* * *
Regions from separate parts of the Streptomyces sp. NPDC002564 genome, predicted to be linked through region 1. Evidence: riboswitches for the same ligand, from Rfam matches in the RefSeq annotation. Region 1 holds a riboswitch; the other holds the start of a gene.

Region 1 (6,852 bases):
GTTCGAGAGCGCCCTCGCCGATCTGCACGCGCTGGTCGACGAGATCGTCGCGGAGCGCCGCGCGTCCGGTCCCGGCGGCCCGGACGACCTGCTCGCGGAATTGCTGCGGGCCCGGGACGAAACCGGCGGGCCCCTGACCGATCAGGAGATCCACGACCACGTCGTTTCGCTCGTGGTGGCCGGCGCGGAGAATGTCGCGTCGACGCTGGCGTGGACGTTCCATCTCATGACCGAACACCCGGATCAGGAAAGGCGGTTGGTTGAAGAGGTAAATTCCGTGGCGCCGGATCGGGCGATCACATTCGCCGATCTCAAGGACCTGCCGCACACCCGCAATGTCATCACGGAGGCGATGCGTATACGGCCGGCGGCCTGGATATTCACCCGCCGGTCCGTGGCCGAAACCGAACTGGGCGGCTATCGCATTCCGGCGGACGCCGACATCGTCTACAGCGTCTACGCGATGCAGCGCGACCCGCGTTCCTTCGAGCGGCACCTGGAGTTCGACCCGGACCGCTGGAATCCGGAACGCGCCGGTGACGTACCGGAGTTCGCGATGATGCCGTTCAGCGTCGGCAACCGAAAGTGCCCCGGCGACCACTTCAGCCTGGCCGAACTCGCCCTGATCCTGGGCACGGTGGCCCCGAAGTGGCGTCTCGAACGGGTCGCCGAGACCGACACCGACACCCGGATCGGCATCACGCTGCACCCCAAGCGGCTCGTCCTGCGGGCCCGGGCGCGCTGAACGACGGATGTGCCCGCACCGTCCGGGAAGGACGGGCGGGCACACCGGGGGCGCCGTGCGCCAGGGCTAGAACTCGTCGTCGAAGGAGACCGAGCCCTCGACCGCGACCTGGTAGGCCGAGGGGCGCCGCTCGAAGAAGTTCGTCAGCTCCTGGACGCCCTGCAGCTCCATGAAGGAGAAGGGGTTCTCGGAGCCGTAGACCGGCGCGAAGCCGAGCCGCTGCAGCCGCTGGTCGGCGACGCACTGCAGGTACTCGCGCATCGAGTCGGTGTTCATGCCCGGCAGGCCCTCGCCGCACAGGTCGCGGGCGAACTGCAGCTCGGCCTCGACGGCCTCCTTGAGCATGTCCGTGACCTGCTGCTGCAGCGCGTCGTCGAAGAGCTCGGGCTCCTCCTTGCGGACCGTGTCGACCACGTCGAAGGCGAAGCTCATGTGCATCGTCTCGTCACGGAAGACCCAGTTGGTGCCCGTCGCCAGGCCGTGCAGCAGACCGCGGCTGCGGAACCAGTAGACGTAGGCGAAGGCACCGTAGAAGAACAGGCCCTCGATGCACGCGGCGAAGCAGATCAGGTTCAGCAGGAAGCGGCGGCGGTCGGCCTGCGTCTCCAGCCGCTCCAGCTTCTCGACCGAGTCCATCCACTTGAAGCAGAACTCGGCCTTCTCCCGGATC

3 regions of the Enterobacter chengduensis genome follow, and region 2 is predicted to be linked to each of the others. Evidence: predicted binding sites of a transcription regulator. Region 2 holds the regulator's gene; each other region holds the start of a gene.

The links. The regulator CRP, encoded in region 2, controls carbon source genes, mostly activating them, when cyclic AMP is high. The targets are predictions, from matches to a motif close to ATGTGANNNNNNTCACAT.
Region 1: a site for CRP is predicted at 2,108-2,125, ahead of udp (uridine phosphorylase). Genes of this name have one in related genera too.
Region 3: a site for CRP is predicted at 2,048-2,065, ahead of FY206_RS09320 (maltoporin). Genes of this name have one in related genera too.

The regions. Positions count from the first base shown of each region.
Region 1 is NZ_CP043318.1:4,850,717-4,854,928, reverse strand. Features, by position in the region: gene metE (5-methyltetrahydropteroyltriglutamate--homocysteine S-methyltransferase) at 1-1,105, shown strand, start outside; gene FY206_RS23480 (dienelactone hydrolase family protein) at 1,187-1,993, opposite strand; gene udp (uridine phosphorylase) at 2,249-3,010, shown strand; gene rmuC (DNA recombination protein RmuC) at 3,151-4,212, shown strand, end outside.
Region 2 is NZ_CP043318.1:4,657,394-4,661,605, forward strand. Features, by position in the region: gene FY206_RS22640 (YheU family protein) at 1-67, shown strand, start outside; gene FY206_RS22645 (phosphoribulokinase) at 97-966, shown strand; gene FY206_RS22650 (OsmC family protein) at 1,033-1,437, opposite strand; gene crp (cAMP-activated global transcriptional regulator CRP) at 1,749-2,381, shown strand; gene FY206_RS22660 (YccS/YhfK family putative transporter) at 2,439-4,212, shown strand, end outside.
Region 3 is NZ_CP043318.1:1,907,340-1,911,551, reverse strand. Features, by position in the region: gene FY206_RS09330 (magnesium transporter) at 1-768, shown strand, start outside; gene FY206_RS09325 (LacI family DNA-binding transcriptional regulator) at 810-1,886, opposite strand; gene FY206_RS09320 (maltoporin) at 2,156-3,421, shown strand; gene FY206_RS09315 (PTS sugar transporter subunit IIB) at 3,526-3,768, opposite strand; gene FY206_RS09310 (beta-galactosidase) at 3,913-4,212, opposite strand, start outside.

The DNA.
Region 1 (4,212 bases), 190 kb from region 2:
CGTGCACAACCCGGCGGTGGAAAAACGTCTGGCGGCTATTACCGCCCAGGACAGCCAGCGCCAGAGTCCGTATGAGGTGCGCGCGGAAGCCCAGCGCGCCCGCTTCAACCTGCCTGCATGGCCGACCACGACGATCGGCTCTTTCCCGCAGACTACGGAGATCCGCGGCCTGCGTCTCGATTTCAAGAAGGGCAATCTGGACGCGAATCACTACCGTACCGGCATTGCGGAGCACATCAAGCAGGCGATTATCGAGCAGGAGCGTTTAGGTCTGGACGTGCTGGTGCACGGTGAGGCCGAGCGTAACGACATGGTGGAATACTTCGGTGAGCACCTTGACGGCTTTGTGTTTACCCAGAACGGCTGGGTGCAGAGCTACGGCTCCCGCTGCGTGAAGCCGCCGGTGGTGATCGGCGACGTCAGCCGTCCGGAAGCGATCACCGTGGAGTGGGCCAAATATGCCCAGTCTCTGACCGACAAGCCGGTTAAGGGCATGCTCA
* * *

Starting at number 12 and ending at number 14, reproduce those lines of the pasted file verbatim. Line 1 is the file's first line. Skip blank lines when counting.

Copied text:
The DNA.
Region 1 (4,212 bases), 190 kb from region 2:
CGTGCACAACCCGGCGGTGGAAAAACGTCTGGCGGCTATTACCGCCCAGGACAGCCAGCGCCAGAGTCCGTATGAGGTGCGCGCGGAAGCCCAGCGCGCCCGCTTCAACCTGCCTGCATGGCCGACCACGACGATCGGCTCTTTCCCGCAGACTACGGAGATCCGCGGCCTGCGTCTCGATTTCAAGAAGGGCAATCTGGACGCGAATCACTACCGTACCGGCATTGCGGAGCACATCAAGCAGGCGATTATCGAGCAGGAGCGTTTAGGTCTGGACGTGCTGGTGCACGGTGAGGCCGAGCGTAACGACATGGTGGAATACTTCGGTGAGCACCTTGACGGCTTTGTGTTTACCCAGAACGGCTGGGTGCAGAGCTACGGCTCCCGCTGCGTGAAGCCGCCGGTGGTGATCGGCGACGTCAGCCGTCCGGAAGCGATCACCGTGGAGTGGGCCAAATATGCCCAGTCTCTGACCGACAAGCCGGTTAAGGGCATGCTCA